Buddhism Essay

2378 words - 10 pages

Sullivan, PAGE 8 Sullivan, PAGE 9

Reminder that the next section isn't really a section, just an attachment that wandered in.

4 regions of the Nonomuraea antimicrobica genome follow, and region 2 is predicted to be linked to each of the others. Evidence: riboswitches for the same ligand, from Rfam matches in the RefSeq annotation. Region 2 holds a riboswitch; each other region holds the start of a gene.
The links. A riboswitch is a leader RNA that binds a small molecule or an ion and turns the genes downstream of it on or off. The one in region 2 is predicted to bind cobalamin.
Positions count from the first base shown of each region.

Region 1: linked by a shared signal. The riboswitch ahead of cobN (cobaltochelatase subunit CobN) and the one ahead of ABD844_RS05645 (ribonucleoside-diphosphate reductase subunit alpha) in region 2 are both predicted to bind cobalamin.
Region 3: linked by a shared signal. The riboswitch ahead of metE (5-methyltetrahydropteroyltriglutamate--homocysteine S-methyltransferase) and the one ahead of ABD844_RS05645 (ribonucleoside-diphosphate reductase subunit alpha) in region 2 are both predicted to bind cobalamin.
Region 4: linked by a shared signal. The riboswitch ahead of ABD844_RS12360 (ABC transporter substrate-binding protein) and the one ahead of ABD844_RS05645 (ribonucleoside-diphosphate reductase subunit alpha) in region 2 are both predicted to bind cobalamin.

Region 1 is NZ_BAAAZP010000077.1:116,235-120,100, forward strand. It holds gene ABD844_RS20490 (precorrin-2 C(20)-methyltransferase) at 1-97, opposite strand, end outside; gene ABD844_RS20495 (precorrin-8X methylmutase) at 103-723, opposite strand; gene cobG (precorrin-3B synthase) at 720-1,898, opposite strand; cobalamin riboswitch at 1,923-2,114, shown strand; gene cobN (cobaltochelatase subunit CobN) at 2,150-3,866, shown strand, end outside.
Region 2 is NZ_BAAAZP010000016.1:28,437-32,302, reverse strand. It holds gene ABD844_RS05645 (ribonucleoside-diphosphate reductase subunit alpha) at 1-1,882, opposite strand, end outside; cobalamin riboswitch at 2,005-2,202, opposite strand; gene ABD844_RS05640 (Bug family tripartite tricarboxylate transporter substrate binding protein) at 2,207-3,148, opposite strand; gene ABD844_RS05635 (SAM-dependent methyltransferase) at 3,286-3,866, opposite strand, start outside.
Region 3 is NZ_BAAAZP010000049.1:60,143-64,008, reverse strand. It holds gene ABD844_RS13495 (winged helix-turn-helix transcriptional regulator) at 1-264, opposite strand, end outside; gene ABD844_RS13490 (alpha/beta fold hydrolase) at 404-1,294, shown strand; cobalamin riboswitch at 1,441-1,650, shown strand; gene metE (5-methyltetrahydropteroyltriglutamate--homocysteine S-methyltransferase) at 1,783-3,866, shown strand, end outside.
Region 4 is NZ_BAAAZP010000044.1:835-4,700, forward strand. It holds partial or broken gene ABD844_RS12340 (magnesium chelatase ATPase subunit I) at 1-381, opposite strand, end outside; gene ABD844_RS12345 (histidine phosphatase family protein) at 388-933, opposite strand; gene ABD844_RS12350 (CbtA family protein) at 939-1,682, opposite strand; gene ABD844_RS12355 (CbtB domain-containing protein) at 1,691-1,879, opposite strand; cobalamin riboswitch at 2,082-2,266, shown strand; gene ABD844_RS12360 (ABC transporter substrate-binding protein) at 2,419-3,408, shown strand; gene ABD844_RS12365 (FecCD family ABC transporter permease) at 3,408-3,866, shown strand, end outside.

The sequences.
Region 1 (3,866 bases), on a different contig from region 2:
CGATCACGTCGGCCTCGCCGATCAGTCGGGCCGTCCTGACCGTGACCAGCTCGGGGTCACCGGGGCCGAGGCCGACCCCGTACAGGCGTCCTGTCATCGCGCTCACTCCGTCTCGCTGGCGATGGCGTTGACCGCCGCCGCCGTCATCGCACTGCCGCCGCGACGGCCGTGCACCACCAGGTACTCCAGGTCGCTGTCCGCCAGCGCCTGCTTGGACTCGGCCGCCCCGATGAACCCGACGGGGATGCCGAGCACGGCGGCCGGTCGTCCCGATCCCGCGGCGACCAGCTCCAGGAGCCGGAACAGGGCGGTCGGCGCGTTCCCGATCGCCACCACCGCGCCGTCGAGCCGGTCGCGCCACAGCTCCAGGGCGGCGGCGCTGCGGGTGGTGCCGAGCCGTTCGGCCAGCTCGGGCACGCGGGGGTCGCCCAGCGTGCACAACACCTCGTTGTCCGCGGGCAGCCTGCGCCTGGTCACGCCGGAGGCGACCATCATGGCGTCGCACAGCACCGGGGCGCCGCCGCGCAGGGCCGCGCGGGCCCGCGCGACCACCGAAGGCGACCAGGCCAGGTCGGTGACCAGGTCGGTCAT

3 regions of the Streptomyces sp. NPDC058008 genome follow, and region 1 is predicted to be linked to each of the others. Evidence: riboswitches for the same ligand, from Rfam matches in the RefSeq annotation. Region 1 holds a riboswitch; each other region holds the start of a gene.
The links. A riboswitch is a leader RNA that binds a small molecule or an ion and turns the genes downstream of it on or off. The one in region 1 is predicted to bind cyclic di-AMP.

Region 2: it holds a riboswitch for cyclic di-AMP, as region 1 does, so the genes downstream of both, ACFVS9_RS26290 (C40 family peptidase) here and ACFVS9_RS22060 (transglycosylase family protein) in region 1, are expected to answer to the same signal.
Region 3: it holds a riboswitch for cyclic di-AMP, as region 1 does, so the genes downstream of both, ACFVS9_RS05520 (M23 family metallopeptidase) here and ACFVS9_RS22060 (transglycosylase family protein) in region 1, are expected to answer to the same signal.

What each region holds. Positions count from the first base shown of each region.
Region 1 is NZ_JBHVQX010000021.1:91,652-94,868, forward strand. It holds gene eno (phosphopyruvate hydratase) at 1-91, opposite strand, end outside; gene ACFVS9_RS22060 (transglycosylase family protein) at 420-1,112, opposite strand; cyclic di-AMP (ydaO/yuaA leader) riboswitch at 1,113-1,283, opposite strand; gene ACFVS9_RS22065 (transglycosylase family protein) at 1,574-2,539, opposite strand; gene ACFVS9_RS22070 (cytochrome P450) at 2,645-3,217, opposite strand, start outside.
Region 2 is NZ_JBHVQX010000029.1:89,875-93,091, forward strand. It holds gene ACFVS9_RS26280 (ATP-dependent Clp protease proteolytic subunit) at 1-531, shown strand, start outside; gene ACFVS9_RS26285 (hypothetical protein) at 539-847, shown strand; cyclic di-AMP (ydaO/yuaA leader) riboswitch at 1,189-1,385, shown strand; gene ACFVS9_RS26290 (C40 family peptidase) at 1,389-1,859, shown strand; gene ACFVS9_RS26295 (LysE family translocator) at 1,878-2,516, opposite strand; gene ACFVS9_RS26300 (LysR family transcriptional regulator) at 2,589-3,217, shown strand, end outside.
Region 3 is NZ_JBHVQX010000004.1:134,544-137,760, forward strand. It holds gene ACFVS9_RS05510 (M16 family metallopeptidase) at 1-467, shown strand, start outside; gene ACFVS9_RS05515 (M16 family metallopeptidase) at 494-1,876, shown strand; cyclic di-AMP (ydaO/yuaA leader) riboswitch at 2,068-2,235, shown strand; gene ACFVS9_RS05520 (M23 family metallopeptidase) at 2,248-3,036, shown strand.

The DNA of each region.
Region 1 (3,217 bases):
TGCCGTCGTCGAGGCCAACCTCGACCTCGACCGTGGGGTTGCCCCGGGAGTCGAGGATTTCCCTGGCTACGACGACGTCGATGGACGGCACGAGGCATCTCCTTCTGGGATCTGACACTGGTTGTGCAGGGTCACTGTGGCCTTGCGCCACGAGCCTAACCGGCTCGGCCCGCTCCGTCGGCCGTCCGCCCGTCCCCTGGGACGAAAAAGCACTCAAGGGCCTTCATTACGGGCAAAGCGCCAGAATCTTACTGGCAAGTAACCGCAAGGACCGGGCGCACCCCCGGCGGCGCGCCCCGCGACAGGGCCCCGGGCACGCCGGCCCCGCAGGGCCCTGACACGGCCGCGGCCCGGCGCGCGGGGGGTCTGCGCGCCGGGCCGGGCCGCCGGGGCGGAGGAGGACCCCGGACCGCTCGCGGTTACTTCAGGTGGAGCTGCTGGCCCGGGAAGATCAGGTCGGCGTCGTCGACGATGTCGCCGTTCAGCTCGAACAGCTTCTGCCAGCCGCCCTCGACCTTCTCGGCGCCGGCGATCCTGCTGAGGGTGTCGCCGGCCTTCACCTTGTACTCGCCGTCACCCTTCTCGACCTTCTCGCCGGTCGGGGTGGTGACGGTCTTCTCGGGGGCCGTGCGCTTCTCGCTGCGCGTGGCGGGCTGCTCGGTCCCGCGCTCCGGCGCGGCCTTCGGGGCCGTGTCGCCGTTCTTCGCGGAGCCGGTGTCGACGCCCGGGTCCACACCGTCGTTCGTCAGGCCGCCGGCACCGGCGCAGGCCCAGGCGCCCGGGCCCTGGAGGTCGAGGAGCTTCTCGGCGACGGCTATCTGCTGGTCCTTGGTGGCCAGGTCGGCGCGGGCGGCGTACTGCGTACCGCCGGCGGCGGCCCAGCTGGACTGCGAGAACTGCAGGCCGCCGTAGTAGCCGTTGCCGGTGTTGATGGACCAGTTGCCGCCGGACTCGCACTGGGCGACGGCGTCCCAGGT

Annie Sullivan21 September, 2014Professor ThrashEnglish-123-Q1139The Future of Buddhism in the WestPerhaps the most universal question among humanity is in regards to the purpose of our existence here on earth. In Western society, a multitude of beliefs and theories hearten the curiosity of many people- but is that really enough anymore? The state of the world is in crisis as war, poverty, and sickness undermine our universal well-being. Corrupt political systems are staggering while the world economy plummets, and any sort of moral resolution seems hopelessly unattainable. Even younger generations are beginning to recognize that their investment in the future abides by the same social structures which have resulted in the state of chaos we find ourselves in today. Yet, Western civilization is presently undergoing a significant evolutionary shift as people are beginning to look within themselves for answers, rather than outside of themselves. The recent fascination in consciousness and power of meditation has brought to light the potential Buddhism has for advancement in Western culture. Buddhism has been centered on relieving human suffering for centuries, but it is now that their exercises and practices for individual enlightenment prove most beneficial to the West (Verhoeven, Martin J.).Our health fields have hit a number of barriers within recent years. These barriers have presented themselves in a vast number of ways, including rapidly incessant cases of cancer, and diagnosis upon terminal diagnosis. Though distressing, these illnesses and perplex circumstances have been a powerful instigator for spiritual growth. According to the Buddhists, our experience of life is directly connected with the physical world around us (Verhoeven, Martin J.). What we perceive with our minds affects what will happen in the physical world. This is largely due to Karma, our past accumulation of positive and negative action and also the reason, according to the Buddhists, that we become ill. Karma, or cause and effect, is the idea that what we put into the universe, we take out. This means that for every action we make as individuals, only we will receive the consequences, whether they will be rewards or punishments. While the specifics seem to vary across the many sects of Buddhism, Buddhists generally teach of a process of death and rebirth which continues until enlightenment is attained (O'Brien, Barbara). Buddhists believe that we are able to escape suffering with the mind and experience higher consciousness through meditation and concentration. By maintaining this consciousness, we escape the constant search for attachment that is inherent within nature, and therefore can attain peace and enlightenment. Enlightenment can only be sought through finding the middle path, which is a place within, free of suffering and free of attachment to outside objects. Therefore, it is to the discovery of those who have ameliorated their...

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